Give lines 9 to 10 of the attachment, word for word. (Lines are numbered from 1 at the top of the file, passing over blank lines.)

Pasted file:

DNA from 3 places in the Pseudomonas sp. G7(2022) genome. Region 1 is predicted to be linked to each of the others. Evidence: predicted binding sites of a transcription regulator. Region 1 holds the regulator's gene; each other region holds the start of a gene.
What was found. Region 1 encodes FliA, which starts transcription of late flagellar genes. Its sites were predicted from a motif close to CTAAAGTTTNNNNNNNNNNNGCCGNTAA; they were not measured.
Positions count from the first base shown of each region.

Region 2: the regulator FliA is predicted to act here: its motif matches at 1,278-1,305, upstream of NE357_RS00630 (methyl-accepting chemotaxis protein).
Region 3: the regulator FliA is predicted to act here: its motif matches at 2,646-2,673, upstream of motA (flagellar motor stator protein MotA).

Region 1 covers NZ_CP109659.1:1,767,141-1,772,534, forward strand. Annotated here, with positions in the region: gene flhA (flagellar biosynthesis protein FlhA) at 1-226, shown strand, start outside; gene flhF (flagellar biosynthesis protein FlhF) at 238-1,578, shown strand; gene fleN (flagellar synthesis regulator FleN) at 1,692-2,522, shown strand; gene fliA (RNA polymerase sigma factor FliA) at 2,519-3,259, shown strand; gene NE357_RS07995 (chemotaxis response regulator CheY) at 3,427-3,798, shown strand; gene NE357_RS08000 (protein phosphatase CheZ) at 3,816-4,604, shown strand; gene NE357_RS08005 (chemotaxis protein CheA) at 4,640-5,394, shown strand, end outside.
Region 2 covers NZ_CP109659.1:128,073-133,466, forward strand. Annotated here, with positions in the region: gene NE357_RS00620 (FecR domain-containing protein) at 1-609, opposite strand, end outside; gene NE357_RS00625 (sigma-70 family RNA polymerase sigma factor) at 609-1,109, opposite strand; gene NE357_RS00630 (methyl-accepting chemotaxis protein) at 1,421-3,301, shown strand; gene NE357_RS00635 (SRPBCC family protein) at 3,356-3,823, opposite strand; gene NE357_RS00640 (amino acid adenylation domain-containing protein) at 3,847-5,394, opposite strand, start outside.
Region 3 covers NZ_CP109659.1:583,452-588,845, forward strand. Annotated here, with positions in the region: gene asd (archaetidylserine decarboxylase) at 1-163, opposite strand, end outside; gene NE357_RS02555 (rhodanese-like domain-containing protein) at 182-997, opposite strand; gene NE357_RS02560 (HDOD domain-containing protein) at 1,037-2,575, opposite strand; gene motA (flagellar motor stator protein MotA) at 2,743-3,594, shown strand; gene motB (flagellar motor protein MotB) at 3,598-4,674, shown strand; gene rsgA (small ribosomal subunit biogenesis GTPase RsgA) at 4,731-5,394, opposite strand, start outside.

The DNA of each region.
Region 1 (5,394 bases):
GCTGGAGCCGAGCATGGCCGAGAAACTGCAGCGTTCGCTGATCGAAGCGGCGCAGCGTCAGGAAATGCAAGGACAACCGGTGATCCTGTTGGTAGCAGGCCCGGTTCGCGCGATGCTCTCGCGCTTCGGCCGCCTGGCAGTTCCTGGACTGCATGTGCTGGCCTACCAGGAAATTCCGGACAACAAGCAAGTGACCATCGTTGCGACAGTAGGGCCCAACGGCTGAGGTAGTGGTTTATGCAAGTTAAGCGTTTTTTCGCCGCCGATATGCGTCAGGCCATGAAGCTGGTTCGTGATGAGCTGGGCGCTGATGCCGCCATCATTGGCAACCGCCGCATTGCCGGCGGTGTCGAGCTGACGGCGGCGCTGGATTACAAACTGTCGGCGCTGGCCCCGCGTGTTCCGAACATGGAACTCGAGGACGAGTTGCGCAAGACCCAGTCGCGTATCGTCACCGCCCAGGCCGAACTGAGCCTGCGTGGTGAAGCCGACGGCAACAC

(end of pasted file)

The DNA of each region.
Region 1 (5,394 bases):